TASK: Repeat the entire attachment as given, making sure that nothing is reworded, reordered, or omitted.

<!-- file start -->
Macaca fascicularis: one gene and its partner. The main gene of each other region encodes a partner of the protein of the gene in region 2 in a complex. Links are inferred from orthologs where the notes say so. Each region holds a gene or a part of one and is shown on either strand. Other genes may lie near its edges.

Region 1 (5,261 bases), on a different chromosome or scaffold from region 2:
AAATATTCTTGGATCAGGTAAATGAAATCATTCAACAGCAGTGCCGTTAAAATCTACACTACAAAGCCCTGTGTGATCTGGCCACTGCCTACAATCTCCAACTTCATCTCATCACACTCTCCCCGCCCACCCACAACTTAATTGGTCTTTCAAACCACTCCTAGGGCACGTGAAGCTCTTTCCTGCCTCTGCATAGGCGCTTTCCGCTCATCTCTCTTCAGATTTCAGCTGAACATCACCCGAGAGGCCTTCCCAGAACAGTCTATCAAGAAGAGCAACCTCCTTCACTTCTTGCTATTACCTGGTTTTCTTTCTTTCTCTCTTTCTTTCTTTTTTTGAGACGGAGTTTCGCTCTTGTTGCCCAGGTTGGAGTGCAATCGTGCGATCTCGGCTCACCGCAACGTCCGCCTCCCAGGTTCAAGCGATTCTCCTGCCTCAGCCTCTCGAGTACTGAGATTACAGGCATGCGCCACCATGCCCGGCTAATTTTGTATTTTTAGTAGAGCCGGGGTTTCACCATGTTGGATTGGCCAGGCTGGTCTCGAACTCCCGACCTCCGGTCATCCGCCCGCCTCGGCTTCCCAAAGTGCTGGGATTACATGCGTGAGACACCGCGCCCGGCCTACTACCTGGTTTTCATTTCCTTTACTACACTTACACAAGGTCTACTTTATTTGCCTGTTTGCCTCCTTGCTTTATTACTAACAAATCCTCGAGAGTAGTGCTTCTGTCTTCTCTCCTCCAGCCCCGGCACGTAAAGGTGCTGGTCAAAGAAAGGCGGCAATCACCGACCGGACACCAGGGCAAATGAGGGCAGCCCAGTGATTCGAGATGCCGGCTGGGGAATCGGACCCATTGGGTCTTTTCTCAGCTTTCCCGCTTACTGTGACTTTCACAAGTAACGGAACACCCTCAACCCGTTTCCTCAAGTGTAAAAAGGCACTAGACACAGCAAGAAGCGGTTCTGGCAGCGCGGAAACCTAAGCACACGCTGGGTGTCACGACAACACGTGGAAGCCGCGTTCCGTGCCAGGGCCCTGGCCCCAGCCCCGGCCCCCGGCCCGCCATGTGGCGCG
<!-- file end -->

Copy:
Macaca fascicularis: one gene and its partner. The main gene of each other region encodes a partner of the protein of the gene in region 2 in a complex. Links are inferred from orthologs where the notes say so. Each region holds a gene or a part of one and is shown on either strand. Other genes may lie near its edges.

Region 1 (5,261 bases), on a different chromosome or scaffold from region 2:
AAATATTCTTGGATCAGGTAAATGAAATCATTCAACAGCAGTGCCGTTAAAATCTACACTACAAAGCCCTGTGTGATCTGGCCACTGCCTACAATCTCCAACTTCATCTCATCACACTCTCCCCGCCCACCCACAACTTAATTGGTCTTTCAAACCACTCCTAGGGCACGTGAAGCTCTTTCCTGCCTCTGCATAGGCGCTTTCCGCTCATCTCTCTTCAGATTTCAGCTGAACATCACCCGAGAGGCCTTCCCAGAACAGTCTATCAAGAAGAGCAACCTCCTTCACTTCTTGCTATTACCTGGTTTTCTTTCTTTCTCTCTTTCTTTCTTTTTTTGAGACGGAGTTTCGCTCTTGTTGCCCAGGTTGGAGTGCAATCGTGCGATCTCGGCTCACCGCAACGTCCGCCTCCCAGGTTCAAGCGATTCTCCTGCCTCAGCCTCTCGAGTACTGAGATTACAGGCATGCGCCACCATGCCCGGCTAATTTTGTATTTTTAGTAGAGCCGGGGTTTCACCATGTTGGATTGGCCAGGCTGGTCTCGAACTCCCGACCTCCGGTCATCCGCCCGCCTCGGCTTCCCAAAGTGCTGGGATTACATGCGTGAGACACCGCGCCCGGCCTACTACCTGGTTTTCATTTCCTTTACTACACTTACACAAGGTCTACTTTATTTGCCTGTTTGCCTCCTTGCTTTATTACTAACAAATCCTCGAGAGTAGTGCTTCTGTCTTCTCTCCTCCAGCCCCGGCACGTAAAGGTGCTGGTCAAAGAAAGGCGGCAATCACCGACCGGACACCAGGGCAAATGAGGGCAGCCCAGTGATTCGAGATGCCGGCTGGGGAATCGGACCCATTGGGTCTTTTCTCAGCTTTCCCGCTTACTGTGACTTTCACAAGTAACGGAACACCCTCAACCCGTTTCCTCAAGTGTAAAAAGGCACTAGACACAGCAAGAAGCGGTTCTGGCAGCGCGGAAACCTAAGCACACGCTGGGTGTCACGACAACACGTGGAAGCCGCGTTCCGTGCCAGGGCCCTGGCCCCAGCCCCGGCCCCCGGCCCGCCATGTGGCGCG